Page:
Part III: Kings

A young man enters the synagogue with his fiancée, who is not Jewish. She proclaims that she will stay with him despite the risk, and her devotion reminds the Rabbi of the story of Ruth. Ruth, the Gentile widow of a Jew, goes to work for Boaz, an Israelite landowner. She ingratiates herself, and Boaz is smitten; he marries her, and they have a son, Jesse, who becomes the father of David. The Rabbi resumes, reading about the prophet Samuel, who anoints Saul king of Israel but then finds fault with him. Saul’s son, Jonathan, is friends with David, and Saul is afraid that David will supplant him. When the dreaded Philistines attack, David outshines Saul, killing more of the enemy and finally slaying the Philistines’ leader, the giant Goliath. Saul becomes terribly jealous of David and wants to kill him. He goes to the Witch of Endor to conjure up Samuel’s spirit, a grave sin. The Philistines kill Saul and David becomes king; then he, too, sins, arranging to kill one of his generals so he can steal his wife. An angel tells him that his son by Bathsheba will die. But another son, Solomon, succeeds him as king and builds a great temple in Jerusalem. The congregants’ ecstasy at this reminder of past glory is stifled abruptly when they realize that townspeople are gathering outside to storm the synagogue. The congregants hide in the cellar, but the Rabbi, the Estranged One, and the Thirteen-Year-Old remain in the sanctuary.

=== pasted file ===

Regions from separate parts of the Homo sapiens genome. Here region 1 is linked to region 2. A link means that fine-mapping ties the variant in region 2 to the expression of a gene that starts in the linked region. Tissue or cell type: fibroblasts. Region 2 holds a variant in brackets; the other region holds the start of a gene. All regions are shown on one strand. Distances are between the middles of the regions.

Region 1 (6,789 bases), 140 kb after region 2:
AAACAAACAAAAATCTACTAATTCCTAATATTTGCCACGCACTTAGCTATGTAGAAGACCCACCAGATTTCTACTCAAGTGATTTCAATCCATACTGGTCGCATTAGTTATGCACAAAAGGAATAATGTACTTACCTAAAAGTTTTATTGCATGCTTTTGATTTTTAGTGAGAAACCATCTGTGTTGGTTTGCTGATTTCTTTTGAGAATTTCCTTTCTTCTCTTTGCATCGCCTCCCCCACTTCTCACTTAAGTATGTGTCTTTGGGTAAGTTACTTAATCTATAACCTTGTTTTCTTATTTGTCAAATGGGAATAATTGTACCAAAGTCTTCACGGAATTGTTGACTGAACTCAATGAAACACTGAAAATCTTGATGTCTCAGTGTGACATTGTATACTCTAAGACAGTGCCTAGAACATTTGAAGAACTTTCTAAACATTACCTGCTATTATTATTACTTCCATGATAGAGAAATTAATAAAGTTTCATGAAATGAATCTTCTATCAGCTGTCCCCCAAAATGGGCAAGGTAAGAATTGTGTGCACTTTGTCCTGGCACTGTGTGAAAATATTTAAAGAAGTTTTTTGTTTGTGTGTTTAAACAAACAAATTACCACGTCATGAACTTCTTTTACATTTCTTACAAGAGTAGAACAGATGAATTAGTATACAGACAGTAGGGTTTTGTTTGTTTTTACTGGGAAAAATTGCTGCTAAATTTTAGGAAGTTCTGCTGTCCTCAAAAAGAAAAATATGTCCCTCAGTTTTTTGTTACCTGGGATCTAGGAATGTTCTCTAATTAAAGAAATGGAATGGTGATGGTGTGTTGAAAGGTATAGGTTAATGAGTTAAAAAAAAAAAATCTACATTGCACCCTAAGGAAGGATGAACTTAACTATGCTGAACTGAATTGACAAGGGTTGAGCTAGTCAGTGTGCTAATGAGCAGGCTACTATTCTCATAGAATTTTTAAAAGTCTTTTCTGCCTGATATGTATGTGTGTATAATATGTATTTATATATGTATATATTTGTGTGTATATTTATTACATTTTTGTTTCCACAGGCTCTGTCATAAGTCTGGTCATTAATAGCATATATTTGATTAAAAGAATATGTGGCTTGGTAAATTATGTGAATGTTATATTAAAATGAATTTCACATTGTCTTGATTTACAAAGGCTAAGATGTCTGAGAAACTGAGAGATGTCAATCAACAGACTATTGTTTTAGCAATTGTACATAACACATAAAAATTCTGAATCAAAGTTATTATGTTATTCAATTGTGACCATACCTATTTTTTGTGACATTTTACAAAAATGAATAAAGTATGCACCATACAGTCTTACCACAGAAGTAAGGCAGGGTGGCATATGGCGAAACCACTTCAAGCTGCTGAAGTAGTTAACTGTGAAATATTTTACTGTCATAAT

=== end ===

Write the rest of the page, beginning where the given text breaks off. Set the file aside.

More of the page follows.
Part IV: Prophets

As the Estranged One and the Thirteen-Year-Old listen, the Rabbi begins to read from Isaiah and Jeremiah. Jeremiah appears and rails against the impious Israelites, even as the crowd mocks him and buys forbidden idols. The false prophet Hananiah assures the Israelites that they continue to find favor with God. Yet Jeremiah continues to warn the people, who threaten to stone him. King Zedekiah is called on to judge both prophets, and he declares Jeremiah false and exiles him. King Nebuchadnezzar of Babylon sends an army to conquer Jerusalem. Jeremiah reappears, and the king must decide once again whether or not to follow him. The congregants urge Zedekiah to embrace Jeremiah, who counsels Zedekiah to surrender himself to Nebuchadnezzar so that the Israelites may be spared. Hananiah leads a mob that exhorts Zedekiah to stand firm. At first the king goes to Jeremiah, but he is swayed by the mob and after an internal struggle he sides with Hananiah. The Rabbi recounts the consequences: Jerusalem sacked, the temple burned, Zedekiah blinded, and the Israelites taken into captivity. The congregants plead for the Messiah to appear, as Rachel intercedes for them. The work closes with a procession of the Biblical characters followed by the congregants, all singing Psalm 126 to a triumphant march.

Note: This synopsis is based on the original version by Franz Werfel. In both productions of the work—New York, 1937 and Chemnitz, 1999—the ending was altered.

Recordings

Naxos CD 8.559402

Karl Dent, James Maddalena, Ted Christopher, Barbara Rearick, Ernst Senff Chor, Rundfunk-Sinfonieorchester Berlin, Gerard Schwarz, cond. [excerpts performed in English]

 

See also Die Verheißung, an oratorio adapted from Der Weg der Verheißung.
See also Propheten, a concert adaptation of the fourth act of Der Weg der Verheißung.

© 2012 The Kurt Weill Foundation for Music. All rights reserved.